Such a sensation is not just a difference in degree but in kind. Jane Campion’s Top of the Lake, which lingered in its own way, did not generate any such embodied sensations as Housekeeping. It’s the same, although in a different way, with Fred Schepisi’s Eye of the Storm: there are dimensions of the novel that simply cannot be made visible in the form of cinema. The interiority of Basil, Dorothy and Elizabeth and the way Patrick White interfaces it descriptively with his fictive Sydney, the way King Lear and The Charterhouse of Parma hover and weave through the work – it does something specific to the form he is a master of. The best phrase I know to describe it is: cognitive music. The film cannot help you experience why Patrick White is so fucking good. Only reading him deeply can. The zeitgeist is against White and will bury him, and so be it, that’s how it goes – great shit gets wiped out all the time. This only enhances my sense of his value.
I’m moved to learn that your ‘Cone of Silence’ technique was developed in the midst of soul-thickening challenges. I have come to see that illness and deep reading are regularly in close proximity. That you imbibed all of Emily Dickinson in that moment is apposite. I’m also very taken by the idea of personal cognitive machines, and the oscillation of modes, or blended flavours.
RG: Another way of thinking about the ‘centripetal’ setting and about the deep-reading determination that Anne Carson identifies: call it CONTEMPLATIVE. Call it contemplative on the understanding that conTEMPLATion is founded on the templum, the template, the focussing frame. (It’s why temples are temples. They are arrayed in the landscapes so as to focus the devotee and to channel the mojo that courses abroad through the country. Name-drop: Vincent Scully’s The Earth, The Temple, and the Gods. WHAT a book!) A template is a frame, of course. Deep reading is a frame, of course. Devotional practice. Focussing frames. You get inside the novel or the poem, shut down the outer distractions as much as possible, and allow the stringency of the framed world to bring you some acuity or some defamiliarisation. And here’s where the oscillation-factor is important: the contemplation or meditation that the template affords, really it’s a benison only if you get up off the mat and walk out of the temple sometime during the day. Or as they say in the zen classics, the lamp in the hut shines inside and out. CENTRIPETAL <—> CENTRIFUGAL and back again. That’s the good oscillation.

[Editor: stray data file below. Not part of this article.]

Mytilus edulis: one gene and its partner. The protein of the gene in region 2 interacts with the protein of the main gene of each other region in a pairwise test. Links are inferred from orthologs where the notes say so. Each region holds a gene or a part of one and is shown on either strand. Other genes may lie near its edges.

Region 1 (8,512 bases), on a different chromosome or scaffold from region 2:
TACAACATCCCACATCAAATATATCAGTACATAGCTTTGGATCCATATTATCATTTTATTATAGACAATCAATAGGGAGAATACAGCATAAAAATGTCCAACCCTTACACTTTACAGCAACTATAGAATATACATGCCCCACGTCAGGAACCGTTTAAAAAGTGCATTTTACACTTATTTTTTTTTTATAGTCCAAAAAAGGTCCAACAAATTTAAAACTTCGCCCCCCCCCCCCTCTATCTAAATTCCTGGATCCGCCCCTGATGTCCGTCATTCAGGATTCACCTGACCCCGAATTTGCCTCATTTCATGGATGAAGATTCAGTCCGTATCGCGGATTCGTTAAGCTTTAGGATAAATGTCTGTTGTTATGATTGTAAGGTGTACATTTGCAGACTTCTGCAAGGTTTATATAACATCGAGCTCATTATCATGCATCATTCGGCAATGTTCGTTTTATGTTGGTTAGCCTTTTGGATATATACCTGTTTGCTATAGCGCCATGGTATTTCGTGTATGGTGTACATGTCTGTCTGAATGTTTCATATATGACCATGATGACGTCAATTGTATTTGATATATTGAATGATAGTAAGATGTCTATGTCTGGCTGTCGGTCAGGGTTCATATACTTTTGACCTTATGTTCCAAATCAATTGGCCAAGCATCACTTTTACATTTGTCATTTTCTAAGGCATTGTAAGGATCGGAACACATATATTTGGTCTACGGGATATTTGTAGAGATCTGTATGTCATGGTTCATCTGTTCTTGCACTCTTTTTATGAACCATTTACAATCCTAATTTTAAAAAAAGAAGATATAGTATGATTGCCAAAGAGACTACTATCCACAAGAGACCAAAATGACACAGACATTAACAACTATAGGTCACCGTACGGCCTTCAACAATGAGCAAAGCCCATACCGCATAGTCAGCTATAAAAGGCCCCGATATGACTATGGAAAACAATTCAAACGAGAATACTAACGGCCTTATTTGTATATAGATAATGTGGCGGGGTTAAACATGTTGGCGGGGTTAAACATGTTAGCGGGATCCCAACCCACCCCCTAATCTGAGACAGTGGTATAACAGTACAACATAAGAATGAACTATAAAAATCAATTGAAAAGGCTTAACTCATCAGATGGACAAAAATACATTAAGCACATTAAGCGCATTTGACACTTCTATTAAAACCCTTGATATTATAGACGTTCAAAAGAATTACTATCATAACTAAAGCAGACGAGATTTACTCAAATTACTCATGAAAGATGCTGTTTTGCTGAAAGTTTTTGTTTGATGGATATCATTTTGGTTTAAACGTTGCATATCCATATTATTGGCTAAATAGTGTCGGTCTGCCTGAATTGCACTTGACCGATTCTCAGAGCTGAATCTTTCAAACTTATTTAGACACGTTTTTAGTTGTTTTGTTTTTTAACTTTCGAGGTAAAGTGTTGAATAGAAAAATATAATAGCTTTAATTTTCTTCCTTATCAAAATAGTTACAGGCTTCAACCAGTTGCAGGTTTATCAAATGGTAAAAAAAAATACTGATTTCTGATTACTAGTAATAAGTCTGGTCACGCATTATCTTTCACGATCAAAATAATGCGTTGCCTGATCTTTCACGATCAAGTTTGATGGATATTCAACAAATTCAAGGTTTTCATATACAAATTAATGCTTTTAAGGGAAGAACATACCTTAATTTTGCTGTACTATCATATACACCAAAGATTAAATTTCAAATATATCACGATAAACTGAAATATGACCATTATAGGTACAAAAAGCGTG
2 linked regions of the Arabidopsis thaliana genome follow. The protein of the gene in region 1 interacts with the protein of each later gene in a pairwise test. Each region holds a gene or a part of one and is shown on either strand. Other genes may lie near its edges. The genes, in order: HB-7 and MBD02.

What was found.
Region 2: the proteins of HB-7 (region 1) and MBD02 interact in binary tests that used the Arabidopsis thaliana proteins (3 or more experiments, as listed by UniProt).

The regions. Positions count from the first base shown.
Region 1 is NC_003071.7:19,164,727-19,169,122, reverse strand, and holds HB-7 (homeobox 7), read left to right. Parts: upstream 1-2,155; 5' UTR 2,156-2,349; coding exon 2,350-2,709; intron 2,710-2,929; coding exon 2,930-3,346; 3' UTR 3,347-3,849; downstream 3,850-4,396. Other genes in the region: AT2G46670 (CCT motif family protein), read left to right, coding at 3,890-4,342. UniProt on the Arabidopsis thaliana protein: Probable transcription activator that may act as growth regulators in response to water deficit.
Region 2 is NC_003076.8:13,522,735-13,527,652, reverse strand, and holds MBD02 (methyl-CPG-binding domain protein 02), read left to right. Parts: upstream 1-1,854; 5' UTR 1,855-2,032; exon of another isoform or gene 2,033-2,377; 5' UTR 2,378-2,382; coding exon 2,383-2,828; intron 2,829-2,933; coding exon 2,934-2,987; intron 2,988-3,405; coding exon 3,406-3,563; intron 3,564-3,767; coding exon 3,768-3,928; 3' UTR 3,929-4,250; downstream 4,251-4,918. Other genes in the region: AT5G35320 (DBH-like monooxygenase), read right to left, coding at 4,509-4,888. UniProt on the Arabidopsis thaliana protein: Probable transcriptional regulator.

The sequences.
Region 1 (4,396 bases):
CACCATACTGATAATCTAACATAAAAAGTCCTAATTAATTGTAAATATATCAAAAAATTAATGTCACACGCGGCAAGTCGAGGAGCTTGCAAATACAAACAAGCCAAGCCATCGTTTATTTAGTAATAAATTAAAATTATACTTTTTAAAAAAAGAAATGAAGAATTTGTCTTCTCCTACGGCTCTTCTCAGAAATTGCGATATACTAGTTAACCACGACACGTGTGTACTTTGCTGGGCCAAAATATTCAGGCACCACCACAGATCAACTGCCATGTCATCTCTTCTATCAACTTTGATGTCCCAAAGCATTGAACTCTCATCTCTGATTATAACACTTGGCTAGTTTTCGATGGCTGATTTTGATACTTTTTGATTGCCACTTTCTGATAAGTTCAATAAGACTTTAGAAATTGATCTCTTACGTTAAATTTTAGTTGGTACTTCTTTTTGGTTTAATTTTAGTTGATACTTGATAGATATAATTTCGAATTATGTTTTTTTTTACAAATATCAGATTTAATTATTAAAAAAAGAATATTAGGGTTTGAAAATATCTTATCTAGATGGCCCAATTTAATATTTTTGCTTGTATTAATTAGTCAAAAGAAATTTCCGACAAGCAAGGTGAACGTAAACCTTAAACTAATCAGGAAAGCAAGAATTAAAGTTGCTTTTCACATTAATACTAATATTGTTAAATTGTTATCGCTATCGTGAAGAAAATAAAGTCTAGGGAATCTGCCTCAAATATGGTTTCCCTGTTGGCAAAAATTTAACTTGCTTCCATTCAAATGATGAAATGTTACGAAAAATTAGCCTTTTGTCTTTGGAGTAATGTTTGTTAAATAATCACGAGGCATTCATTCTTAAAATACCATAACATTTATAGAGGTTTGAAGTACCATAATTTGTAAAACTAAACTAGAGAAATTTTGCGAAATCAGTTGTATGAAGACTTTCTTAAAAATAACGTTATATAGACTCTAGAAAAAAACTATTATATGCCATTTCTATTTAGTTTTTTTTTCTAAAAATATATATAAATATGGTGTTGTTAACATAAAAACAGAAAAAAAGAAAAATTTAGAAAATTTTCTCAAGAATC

Hence the benefits, for me, of the past twenty years of haiku reading: the oscillation between the intense contemplative focus of the seventeen syllables, grasped in one beat or breath, and the chancy open-ness of the scan to the horizon, appreciated in the next beat or breath. I can’t tell you how sustaining, how nourishing, that rhythm has been for me. But that’s just me. Each horse has its own stripes. With all this temple talk, I really don’t want to preach. I’m just saying, the oscillation can be good; screeny reading and framey reading can serve each other. And it doesn’t have to be just haikus. Obviously, a long way from the haiku-parlour, Emily Dickinson was a supreme templater. Ditto local epiphany-diviners like Gig Ryan and Emma Lew. Light shines in, light shines out. And the spookier the light, all the better. Emma Lew, case in point.
NK: Contemplate, Temple, Template. Wow. That triad nails it right there. The Cone of Silence is a mobile Temple. It’s got a Zen Buddhist tinge to it, for sure, but you’re definitely not preaching. What you’re doing is articulating the life-long discovery of a deep reading technique, and naming some of the fellow travellers in whose ambience the technique lives. What’s compelling about your Cone of Silence is the charged mix of brevity and depth, the blending of two cognitive flavours. It’s both adjusted to the rhythms of contemporary life and sacrificing nothing in the intensity of the act of attention.
It’s one deep reading mode among many. It feels important to me to articulate, as closely as you have here, as many of those modes as we can. As Emma Lew says in that excellent opening poem from The Wild Reply, ‘Of Quite Another Order’: Let them be collected. Let them be classed with method.
Anne Carson, EROS the bittersweet: an essay, Princeton, NJ: Princeton University Press, 1986.